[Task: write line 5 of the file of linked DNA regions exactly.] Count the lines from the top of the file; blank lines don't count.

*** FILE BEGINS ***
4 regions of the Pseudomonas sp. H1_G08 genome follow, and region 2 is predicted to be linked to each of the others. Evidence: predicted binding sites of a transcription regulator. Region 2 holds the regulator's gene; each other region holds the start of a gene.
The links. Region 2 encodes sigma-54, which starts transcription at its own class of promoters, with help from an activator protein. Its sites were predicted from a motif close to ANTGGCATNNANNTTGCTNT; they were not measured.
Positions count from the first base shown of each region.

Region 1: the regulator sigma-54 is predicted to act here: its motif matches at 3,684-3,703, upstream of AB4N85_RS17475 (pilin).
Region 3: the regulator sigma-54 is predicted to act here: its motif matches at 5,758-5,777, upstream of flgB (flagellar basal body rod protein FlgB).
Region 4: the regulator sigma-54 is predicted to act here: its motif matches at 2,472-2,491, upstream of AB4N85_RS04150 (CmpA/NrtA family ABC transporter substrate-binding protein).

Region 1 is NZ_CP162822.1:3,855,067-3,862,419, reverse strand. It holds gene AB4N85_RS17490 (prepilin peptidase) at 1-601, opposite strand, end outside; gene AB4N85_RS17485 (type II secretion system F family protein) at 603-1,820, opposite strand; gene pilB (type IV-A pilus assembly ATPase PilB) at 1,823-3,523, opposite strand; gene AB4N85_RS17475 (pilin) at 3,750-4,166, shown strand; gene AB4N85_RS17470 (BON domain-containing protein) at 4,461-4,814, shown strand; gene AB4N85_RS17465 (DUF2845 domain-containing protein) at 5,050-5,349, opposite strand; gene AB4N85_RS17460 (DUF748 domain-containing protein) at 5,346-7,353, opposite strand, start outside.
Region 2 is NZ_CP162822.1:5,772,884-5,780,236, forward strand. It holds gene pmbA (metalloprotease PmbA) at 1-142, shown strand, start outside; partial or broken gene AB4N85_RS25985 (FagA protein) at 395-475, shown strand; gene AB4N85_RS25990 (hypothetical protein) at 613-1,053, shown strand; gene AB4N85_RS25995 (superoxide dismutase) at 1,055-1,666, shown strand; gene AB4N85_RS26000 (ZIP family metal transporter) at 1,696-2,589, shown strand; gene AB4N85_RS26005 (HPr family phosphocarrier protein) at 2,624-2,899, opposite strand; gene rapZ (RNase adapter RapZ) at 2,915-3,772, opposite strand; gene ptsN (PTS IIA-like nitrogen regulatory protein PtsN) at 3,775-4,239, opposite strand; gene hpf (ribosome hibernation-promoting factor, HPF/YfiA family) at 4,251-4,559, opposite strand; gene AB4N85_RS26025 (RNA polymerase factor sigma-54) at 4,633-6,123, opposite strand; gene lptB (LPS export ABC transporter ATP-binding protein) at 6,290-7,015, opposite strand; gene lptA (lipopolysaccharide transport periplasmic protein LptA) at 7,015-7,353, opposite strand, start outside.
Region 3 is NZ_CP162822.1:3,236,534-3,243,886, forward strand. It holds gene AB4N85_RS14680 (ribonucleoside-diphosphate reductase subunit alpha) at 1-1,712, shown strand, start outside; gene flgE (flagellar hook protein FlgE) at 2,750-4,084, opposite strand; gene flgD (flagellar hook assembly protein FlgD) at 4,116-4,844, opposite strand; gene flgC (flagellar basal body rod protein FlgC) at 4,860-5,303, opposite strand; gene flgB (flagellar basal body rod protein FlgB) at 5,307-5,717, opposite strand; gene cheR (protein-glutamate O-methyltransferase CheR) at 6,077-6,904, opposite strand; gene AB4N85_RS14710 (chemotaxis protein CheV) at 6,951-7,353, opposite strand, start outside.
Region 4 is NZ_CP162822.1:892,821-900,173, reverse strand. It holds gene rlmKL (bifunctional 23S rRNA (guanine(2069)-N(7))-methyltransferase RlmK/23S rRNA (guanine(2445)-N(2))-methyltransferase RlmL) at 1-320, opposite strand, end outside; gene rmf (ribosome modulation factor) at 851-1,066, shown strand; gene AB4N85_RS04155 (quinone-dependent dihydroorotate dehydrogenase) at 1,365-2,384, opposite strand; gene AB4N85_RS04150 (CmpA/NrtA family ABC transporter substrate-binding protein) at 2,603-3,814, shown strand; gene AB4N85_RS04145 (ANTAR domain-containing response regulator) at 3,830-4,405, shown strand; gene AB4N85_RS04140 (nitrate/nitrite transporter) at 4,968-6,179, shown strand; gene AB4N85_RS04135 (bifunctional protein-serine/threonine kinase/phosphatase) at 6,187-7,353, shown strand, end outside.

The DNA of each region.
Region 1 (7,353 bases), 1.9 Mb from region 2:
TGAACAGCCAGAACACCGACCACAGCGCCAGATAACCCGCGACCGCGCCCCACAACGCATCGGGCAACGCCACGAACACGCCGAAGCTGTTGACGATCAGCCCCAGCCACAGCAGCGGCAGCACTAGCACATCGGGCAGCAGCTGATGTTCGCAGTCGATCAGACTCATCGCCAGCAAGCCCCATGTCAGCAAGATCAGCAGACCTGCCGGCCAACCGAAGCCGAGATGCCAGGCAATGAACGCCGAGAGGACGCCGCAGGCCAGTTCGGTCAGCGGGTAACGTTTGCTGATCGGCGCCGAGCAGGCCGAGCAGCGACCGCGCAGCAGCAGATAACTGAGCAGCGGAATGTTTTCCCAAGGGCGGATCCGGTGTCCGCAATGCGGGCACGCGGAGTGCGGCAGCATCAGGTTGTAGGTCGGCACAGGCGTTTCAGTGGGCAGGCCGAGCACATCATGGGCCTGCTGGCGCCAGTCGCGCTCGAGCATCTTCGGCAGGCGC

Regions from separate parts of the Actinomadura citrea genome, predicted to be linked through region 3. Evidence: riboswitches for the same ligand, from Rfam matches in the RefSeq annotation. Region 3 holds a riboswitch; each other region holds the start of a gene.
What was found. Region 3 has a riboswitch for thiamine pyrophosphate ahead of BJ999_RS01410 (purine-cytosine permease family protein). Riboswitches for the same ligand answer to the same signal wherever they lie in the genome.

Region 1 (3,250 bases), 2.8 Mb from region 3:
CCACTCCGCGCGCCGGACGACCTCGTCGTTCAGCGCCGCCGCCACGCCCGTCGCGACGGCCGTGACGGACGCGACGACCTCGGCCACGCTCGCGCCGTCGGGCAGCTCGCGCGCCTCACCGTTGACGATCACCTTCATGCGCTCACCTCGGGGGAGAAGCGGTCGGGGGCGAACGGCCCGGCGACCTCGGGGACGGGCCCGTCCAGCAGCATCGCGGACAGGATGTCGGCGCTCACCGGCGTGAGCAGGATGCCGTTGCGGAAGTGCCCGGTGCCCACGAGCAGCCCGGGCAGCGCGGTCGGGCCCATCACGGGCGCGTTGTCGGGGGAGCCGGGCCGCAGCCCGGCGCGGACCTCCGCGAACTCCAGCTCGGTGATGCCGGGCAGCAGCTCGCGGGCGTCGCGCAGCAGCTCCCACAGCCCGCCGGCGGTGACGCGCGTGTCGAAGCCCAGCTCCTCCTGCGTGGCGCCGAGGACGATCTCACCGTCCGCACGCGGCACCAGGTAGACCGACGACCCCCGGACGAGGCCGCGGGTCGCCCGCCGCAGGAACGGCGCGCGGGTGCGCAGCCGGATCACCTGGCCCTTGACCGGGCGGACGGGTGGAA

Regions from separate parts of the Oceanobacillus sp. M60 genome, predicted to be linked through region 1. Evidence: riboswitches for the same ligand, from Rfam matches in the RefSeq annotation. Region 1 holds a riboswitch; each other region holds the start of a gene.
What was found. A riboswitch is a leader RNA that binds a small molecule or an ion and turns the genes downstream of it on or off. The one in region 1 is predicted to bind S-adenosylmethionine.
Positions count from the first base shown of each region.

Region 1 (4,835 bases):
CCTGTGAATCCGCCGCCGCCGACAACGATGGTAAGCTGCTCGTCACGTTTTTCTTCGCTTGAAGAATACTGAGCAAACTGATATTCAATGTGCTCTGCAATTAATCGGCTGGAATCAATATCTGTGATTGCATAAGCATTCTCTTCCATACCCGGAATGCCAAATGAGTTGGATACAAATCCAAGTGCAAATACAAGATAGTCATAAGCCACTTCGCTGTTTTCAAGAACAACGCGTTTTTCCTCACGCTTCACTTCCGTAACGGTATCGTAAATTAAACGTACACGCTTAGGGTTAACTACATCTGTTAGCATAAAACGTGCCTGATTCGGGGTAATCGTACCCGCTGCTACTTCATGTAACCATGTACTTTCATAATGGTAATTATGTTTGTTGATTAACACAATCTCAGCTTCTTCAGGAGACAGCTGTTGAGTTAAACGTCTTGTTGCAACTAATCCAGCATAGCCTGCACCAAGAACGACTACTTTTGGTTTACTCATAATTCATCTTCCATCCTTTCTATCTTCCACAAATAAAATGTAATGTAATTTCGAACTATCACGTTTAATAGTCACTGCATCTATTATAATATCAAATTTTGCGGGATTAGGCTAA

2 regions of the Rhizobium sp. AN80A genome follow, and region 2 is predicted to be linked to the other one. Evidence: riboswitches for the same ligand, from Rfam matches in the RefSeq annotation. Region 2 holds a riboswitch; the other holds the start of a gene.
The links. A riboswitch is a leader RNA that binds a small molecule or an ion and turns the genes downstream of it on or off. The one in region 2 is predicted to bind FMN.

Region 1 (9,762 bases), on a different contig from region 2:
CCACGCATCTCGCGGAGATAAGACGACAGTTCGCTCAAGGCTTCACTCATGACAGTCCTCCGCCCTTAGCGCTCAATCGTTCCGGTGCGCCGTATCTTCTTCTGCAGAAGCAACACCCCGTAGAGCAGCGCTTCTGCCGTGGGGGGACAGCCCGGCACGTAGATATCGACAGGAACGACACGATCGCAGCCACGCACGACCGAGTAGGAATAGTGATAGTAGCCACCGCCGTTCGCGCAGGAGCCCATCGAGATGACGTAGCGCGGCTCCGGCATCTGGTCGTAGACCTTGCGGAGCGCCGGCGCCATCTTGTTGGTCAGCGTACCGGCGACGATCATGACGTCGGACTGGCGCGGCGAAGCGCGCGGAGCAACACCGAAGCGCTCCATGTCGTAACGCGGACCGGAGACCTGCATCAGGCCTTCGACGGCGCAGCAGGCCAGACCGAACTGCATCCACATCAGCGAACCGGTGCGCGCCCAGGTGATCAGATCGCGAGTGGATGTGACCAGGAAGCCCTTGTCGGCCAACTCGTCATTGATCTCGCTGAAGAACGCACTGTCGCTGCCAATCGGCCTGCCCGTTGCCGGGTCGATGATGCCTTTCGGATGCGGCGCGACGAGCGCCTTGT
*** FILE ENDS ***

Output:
Region 3: the regulator sigma-54 is predicted to act here: its motif matches at 5,758-5,777, upstream of flgB (flagellar basal body rod protein FlgB).